Moving from graphic design to user research was a major shift of practice. This article looks at what it’s been like to transition from a purely creative space to a role that explores and defines user’s needs.
Working in a graphic design role for over 20 + years, there was a growing desire within me to not be the last step in the design process. From personal experience, I was handed briefs and schedules to deliver concepts based on a style guide or what the client wants. I never had the privilege of knowing what users actually need.
I’d started to see and hear about the growing popularity of User Experience (UX) and how a few of my college friends were beginning to make the switch from graphic design roles. Stumbling upon a social media post from General Assembly – an international training platform – about UX, I signed up to a free lunchtime talk called ‘What is User Experience’, held at their Sydney location.
Coming away from this introduction talk, it was the cliché lightbulb moment of my career is at a crossroads, and this was the road I wanted to take – to become a UX Designer! Enrolling in a course seemed like the most logical next step, and I was soon sitting in a classroom every Saturday for 8 weeks, at General Assembly Sydney, completely immersed in the world of design thinking.
Looking back, learning everything about UX in 8 weeks was challenging – wishing for more time to focus in on each stage of the design thinking process. However, the course gave me the fundamentals to start building out a career in UX.
There was also a false sense of hope that when you finished the course, you would be able to ‘jump’ straight into a UX position. Luckily within my role at the time of completing the course, my team were about to begin a major digital consolidation project. A multi-disciplinary team was set up with a mix of internal and external designers; user research, user interface, content, as well as product owners and front-end developers. I saw this as an opportunity to move across teams to use what I had learned at General Assembly and apply it to a ‘real’ project.
After a couple of months observing what role user researchers play in design thinking, it became apparent that that was where I wanted to be, as this is what I loved the most when studying UX. I transitioned to assisting the user researchers and began working with them. I loved every minute! 12 months later, I moved into a newly appointed Digital Experience Role and began working on small projects as the research lead.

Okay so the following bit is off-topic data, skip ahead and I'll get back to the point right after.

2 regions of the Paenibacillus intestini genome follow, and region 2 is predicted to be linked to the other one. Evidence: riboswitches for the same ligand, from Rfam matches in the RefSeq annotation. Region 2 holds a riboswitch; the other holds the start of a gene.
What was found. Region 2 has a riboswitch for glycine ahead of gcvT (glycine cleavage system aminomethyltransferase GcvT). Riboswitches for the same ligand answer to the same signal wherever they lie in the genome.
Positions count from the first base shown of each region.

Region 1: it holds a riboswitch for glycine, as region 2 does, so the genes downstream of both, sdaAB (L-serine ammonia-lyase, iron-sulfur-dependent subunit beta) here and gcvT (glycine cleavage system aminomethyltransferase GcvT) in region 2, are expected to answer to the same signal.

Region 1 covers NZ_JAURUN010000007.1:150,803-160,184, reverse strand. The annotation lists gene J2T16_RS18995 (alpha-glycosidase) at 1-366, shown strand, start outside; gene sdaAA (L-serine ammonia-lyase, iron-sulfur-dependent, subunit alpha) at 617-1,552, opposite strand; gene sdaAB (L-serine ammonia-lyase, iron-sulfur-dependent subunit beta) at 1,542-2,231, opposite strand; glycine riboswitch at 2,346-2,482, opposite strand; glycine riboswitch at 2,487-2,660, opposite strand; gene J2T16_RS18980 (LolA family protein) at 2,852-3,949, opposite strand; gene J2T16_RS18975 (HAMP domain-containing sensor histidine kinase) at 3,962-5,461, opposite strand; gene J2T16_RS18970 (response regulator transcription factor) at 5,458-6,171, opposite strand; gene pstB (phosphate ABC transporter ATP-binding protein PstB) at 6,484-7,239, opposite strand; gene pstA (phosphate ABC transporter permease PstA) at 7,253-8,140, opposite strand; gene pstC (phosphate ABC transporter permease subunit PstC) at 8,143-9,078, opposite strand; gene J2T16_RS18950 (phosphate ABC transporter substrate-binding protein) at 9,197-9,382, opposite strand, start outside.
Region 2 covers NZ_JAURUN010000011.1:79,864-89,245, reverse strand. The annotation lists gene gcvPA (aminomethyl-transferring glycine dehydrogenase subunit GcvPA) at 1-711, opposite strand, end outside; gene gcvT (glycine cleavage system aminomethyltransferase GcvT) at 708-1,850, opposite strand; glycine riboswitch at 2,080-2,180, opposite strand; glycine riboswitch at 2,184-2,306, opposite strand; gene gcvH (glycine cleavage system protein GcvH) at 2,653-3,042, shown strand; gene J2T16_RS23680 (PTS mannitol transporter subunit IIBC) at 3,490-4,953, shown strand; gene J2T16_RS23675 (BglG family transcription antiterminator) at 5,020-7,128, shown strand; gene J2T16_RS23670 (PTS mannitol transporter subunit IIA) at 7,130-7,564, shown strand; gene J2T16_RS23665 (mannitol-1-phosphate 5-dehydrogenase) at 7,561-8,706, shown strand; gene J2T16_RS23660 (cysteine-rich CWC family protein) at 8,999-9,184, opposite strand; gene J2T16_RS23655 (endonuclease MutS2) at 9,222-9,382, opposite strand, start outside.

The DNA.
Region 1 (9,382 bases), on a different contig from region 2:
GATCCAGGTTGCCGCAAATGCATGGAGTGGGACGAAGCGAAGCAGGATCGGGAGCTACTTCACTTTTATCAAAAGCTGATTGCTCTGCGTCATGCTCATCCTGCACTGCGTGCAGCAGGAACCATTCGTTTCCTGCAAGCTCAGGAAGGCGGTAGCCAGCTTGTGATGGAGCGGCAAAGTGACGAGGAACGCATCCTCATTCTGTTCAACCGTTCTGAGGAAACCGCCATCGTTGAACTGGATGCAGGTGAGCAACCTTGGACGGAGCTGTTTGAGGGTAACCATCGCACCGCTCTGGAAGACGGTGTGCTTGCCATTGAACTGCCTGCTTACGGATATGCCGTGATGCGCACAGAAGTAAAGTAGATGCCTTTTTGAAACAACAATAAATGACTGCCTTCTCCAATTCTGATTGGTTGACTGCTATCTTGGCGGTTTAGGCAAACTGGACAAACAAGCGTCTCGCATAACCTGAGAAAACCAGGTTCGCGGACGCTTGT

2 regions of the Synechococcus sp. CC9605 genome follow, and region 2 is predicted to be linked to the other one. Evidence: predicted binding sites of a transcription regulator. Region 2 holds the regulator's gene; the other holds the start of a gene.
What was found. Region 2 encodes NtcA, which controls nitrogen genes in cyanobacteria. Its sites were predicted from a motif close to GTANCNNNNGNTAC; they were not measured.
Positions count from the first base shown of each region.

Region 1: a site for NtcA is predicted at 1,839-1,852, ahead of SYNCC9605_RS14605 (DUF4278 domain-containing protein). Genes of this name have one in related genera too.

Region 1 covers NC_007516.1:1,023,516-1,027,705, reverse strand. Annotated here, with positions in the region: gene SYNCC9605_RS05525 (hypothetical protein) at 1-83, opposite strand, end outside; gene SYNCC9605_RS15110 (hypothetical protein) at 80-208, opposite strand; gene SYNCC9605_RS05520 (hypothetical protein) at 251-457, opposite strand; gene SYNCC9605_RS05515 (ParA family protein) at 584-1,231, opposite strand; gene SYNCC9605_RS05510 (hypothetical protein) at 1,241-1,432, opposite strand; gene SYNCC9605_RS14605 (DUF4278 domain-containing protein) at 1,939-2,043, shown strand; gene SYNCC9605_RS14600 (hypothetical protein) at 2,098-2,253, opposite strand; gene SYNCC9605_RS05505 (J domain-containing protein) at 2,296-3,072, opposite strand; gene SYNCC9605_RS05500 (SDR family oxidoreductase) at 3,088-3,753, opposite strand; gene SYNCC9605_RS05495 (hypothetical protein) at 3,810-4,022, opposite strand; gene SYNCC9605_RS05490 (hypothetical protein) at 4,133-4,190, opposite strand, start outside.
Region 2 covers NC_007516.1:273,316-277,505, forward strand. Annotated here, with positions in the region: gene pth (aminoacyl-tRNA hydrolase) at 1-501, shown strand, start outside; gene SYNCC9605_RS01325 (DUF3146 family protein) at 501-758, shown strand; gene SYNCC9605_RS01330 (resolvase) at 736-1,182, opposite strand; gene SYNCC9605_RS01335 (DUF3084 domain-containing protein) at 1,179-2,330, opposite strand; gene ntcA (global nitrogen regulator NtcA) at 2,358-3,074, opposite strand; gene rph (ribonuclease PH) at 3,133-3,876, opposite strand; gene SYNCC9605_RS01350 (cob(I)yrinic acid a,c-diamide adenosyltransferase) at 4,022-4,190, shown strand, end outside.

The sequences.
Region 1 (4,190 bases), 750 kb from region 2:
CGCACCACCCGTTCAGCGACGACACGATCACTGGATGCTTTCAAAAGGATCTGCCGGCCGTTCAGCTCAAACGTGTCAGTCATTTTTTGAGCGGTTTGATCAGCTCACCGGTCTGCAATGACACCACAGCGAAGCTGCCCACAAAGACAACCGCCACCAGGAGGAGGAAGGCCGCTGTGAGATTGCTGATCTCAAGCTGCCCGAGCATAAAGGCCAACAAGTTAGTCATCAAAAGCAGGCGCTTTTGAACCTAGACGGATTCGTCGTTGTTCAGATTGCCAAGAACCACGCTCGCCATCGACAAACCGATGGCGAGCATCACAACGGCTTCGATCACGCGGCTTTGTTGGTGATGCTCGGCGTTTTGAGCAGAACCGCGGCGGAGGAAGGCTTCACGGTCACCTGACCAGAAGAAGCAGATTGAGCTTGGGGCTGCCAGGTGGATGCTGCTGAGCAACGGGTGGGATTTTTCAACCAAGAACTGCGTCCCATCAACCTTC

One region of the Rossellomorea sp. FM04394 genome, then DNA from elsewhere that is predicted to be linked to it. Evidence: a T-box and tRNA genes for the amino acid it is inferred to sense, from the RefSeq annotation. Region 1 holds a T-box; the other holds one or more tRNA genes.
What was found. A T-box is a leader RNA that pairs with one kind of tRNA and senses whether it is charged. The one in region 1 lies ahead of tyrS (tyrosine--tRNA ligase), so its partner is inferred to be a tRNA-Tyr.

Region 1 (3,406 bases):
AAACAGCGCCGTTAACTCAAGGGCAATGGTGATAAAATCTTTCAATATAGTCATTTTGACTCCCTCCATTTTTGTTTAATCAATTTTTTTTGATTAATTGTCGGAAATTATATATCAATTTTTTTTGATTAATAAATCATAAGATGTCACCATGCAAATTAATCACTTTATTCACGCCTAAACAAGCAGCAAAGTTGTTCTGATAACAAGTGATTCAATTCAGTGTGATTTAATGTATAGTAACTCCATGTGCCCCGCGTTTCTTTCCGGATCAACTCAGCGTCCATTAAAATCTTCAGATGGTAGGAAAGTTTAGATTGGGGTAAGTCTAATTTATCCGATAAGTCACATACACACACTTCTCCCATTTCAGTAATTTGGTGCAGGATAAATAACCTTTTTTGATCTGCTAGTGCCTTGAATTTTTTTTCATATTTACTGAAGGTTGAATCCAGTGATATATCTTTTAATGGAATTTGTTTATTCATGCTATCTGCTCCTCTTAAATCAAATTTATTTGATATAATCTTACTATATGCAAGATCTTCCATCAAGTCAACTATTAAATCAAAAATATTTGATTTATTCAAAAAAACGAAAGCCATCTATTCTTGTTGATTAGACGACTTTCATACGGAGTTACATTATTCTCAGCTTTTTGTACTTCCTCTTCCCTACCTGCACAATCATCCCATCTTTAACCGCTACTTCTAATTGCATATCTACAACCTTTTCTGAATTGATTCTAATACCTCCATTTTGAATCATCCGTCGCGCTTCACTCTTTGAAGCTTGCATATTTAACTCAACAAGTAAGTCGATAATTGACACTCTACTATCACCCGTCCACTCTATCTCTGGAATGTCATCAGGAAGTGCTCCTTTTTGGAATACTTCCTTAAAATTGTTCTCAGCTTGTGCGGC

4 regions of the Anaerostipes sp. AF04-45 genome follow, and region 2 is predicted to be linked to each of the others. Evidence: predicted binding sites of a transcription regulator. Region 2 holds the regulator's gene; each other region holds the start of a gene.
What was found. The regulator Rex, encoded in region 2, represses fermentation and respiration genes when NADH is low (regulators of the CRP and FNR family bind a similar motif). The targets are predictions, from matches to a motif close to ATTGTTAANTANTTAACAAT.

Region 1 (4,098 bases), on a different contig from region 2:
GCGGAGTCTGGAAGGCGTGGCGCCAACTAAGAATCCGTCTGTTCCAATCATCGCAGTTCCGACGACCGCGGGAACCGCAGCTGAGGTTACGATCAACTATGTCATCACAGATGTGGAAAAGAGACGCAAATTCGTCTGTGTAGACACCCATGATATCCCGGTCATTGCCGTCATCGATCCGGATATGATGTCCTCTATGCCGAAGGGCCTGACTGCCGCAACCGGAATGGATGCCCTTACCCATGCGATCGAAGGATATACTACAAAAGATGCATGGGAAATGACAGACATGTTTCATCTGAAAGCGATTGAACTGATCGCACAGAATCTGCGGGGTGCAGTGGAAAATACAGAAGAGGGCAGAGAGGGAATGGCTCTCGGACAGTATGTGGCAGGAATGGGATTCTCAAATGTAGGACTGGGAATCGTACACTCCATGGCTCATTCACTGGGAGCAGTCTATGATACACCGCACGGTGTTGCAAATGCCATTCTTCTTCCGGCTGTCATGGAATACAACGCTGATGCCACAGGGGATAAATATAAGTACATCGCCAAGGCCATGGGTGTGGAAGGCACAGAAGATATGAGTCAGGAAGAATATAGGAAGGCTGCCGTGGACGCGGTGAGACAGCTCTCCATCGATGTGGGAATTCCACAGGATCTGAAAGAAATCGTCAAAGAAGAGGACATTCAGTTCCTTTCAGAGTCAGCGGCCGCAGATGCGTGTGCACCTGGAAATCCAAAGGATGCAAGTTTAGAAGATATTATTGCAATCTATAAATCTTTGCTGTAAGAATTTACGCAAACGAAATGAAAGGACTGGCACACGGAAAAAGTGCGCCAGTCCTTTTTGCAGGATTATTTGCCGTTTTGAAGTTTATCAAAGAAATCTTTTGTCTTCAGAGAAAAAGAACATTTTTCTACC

Moving to Melbourne in 2019, I spent time moving between design and research until I joined U1 in 2022, working as a full time User Researcher. I’m exactly where I want to be and working in a space that I am passionate about.
Differences between design and research
Coming from a graphic design background, it has been challenging to switch my brain from being solution focussed to starting each project with no assumptions. However, it’s refreshing to not know what the solution may be. Having the opportunity to actively listen to user’s needs first, before even thinking about what colour the designers should use for a call-to-action button or that the solution is not always interface related, rather more at a product or service level.
I sometimes get asked how I embraced the transition from being solution focussed to insight focussed. For me, if you had asked me in high school what I would like to do with my career, becoming a graphic designer was surprisingly not on the list. However, I’ve always liked the beginnings of something, and I always favoured the conceptual side of design, and that’s what ultimately led me to UX and the researcher’s role – being part of the beginning (when possible) and understanding how that research can drive decisions for how a product/service is delivered. I feel that I’ll always be a designer at heart and want to suggest moving things around on a homepage, however, now those recommendations are based on user’s insights and how it could improve a product or service.
Tips for transitioning to research
The best tip that I could give anyone transitioning into research is to essentially be a sponge. Soak in advice from other researchers because we all arrived at research from different backgrounds, for example, content design, psychology, product design, and those different skillsets and experience can offer you different perspectives and knowledge.
I have quickly learnt that everybody has their own style of engaging with users, synthesising, and reporting the insights and even stakeholder management, however the one thing that you need is the ability to communicate and engage with users to allow for them to feel ‘safe’ to be open and share their insights with you. I have always seen the role of user research as being the voice of the user. There is something empowering about having the privilege to interview people, listening to how they use products and services, in addition to their motivations and expectations to identify opportunities or gaps. We are then able to analyse, and present recommendations based on those insights.
Another tip is to stay inquisitive, and openly seek out feedback from your colleagues as an opportunity to grow. It might pinch your ego sometimes, like when a client tells you they don’t like the colour palette you’ve chosen for a design, however, it’s an amazing opportunity to refine your craft as a researcher.
And most of all, never assume. That’s the best part of this role, you get to squash those assumptions by speaking directly to users.